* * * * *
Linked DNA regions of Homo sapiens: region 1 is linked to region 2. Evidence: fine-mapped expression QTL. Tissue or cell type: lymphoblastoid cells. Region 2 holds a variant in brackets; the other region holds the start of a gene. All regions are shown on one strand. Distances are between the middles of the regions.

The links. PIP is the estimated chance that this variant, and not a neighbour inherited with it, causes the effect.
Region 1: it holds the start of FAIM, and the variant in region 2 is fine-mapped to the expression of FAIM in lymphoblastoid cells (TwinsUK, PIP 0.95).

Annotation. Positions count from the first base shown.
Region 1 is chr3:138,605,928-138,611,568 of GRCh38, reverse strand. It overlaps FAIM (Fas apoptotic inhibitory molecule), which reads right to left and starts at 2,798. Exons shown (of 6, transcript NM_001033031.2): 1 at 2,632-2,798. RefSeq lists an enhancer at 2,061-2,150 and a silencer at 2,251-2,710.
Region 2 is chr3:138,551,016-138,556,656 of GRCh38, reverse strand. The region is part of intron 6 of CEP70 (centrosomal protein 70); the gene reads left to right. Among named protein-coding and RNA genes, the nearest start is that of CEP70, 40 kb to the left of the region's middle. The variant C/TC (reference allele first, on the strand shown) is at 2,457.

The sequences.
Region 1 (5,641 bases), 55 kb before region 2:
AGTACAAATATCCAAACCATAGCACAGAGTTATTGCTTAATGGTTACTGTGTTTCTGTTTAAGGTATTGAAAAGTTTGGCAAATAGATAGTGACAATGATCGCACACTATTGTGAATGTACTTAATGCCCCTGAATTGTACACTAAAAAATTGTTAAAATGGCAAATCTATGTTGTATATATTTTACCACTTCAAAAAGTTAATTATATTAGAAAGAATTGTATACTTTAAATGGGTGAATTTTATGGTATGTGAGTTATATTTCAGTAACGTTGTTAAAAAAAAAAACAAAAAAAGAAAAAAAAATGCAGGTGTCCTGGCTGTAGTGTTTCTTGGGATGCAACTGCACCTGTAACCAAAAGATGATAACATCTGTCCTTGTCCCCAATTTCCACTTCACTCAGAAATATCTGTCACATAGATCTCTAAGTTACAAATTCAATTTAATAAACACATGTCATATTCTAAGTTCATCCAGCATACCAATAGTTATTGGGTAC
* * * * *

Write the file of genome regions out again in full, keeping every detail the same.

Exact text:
Linked DNA regions of Homo sapiens: region 1 is linked to region 2. Evidence: fine-mapped expression QTL. Tissue or cell type: lymphoblastoid cells. Region 2 holds a variant in brackets; the other region holds the start of a gene. All regions are shown on one strand. Distances are between the middles of the regions.

The links. PIP is the estimated chance that this variant, and not a neighbour inherited with it, causes the effect.
Region 1: it holds the start of FAIM, and the variant in region 2 is fine-mapped to the expression of FAIM in lymphoblastoid cells (TwinsUK, PIP 0.95).

Annotation. Positions count from the first base shown.
Region 1 is chr3:138,605,928-138,611,568 of GRCh38, reverse strand. It overlaps FAIM (Fas apoptotic inhibitory molecule), which reads right to left and starts at 2,798. Exons shown (of 6, transcript NM_001033031.2): 1 at 2,632-2,798. RefSeq lists an enhancer at 2,061-2,150 and a silencer at 2,251-2,710.
Region 2 is chr3:138,551,016-138,556,656 of GRCh38, reverse strand. The region is part of intron 6 of CEP70 (centrosomal protein 70); the gene reads left to right. Among named protein-coding and RNA genes, the nearest start is that of CEP70, 40 kb to the left of the region's middle. The variant C/TC (reference allele first, on the strand shown) is at 2,457.

The sequences.
Region 1 (5,641 bases), 55 kb before region 2:
AGTACAAATATCCAAACCATAGCACAGAGTTATTGCTTAATGGTTACTGTGTTTCTGTTTAAGGTATTGAAAAGTTTGGCAAATAGATAGTGACAATGATCGCACACTATTGTGAATGTACTTAATGCCCCTGAATTGTACACTAAAAAATTGTTAAAATGGCAAATCTATGTTGTATATATTTTACCACTTCAAAAAGTTAATTATATTAGAAAGAATTGTATACTTTAAATGGGTGAATTTTATGGTATGTGAGTTATATTTCAGTAACGTTGTTAAAAAAAAAAACAAAAAAAGAAAAAAAAATGCAGGTGTCCTGGCTGTAGTGTTTCTTGGGATGCAACTGCACCTGTAACCAAAAGATGATAACATCTGTCCTTGTCCCCAATTTCCACTTCACTCAGAAATATCTGTCACATAGATCTCTAAGTTACAAATTCAATTTAATAAACACATGTCATATTCTAAGTTCATCCAGCATACCAATAGTTATTGGGTAC